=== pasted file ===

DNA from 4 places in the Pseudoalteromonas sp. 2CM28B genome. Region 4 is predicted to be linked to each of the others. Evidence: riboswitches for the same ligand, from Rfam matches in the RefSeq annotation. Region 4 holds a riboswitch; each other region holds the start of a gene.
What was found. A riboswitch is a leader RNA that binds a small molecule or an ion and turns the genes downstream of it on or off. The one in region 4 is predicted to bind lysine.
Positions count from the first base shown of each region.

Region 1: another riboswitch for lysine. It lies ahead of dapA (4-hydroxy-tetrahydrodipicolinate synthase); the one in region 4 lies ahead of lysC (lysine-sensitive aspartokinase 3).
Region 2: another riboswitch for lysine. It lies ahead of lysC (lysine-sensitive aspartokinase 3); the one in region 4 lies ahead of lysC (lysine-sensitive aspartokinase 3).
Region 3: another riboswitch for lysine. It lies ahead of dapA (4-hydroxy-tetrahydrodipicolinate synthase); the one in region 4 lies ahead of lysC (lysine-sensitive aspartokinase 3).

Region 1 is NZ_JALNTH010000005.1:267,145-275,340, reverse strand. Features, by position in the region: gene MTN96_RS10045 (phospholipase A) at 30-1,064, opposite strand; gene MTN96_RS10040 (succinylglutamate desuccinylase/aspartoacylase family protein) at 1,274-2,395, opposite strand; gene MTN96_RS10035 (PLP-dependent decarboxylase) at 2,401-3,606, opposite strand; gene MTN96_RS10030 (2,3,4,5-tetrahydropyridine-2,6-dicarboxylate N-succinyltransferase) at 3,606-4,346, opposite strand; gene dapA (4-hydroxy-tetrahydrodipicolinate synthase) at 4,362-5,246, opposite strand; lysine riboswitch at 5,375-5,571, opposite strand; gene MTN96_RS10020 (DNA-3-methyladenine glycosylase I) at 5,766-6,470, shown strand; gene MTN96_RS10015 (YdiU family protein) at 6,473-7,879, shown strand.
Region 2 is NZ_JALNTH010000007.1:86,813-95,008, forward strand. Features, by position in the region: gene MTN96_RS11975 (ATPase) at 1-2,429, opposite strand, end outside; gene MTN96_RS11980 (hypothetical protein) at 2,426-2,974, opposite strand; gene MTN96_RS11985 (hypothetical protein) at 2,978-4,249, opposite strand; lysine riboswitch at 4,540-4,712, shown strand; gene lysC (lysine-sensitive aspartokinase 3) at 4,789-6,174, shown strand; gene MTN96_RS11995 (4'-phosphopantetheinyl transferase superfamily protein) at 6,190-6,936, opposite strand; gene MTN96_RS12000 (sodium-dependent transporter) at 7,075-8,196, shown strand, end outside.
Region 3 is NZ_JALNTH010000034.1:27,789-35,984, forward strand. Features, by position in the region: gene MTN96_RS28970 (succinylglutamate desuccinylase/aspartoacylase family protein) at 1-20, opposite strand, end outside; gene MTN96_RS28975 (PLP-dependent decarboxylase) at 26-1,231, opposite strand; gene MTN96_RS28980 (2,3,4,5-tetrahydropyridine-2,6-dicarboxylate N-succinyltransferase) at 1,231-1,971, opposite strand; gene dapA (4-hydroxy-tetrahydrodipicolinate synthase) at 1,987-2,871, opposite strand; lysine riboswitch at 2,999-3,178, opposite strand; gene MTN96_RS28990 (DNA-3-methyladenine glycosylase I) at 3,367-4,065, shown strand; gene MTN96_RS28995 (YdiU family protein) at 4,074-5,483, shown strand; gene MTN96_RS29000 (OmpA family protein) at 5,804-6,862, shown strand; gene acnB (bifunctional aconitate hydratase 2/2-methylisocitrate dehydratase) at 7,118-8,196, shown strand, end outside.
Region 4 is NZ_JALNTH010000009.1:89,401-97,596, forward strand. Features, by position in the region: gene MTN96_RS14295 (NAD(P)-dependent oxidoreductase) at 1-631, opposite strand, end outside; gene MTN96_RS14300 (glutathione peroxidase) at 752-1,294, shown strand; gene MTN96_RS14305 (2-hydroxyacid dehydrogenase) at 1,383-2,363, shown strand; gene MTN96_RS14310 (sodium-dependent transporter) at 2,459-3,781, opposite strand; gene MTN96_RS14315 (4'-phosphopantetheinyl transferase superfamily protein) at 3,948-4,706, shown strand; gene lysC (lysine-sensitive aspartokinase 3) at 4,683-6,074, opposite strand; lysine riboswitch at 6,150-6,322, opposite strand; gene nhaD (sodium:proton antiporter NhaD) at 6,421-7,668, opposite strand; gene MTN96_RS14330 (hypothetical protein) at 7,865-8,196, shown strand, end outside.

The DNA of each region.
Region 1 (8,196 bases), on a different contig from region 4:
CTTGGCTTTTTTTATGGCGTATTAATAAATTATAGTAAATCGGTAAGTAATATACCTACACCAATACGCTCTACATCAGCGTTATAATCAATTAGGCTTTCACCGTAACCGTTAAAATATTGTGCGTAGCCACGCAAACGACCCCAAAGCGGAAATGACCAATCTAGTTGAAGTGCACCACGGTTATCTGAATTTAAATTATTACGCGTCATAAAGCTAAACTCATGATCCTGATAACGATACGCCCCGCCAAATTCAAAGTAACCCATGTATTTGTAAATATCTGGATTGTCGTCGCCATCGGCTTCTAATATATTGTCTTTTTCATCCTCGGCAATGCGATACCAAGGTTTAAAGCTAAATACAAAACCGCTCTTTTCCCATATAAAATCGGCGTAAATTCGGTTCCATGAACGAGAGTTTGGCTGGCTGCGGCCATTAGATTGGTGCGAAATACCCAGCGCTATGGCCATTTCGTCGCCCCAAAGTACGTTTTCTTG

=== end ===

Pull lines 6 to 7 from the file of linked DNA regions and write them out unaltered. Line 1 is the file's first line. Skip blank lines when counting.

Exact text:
Region 3: another riboswitch for lysine. It lies ahead of dapA (4-hydroxy-tetrahydrodipicolinate synthase); the one in region 4 lies ahead of lysC (lysine-sensitive aspartokinase 3).

Region 1 is NZ_JALNTH010000005.1:267,145-275,340, reverse strand. Features, by position in the region: gene MTN96_RS10045 (phospholipase A) at 30-1,064, opposite strand; gene MTN96_RS10040 (succinylglutamate desuccinylase/aspartoacylase family protein) at 1,274-2,395, opposite strand; gene MTN96_RS10035 (PLP-dependent decarboxylase) at 2,401-3,606, opposite strand; gene MTN96_RS10030 (2,3,4,5-tetrahydropyridine-2,6-dicarboxylate N-succinyltransferase) at 3,606-4,346, opposite strand; gene dapA (4-hydroxy-tetrahydrodipicolinate synthase) at 4,362-5,246, opposite strand; lysine riboswitch at 5,375-5,571, opposite strand; gene MTN96_RS10020 (DNA-3-methyladenine glycosylase I) at 5,766-6,470, shown strand; gene MTN96_RS10015 (YdiU family protein) at 6,473-7,879, shown strand.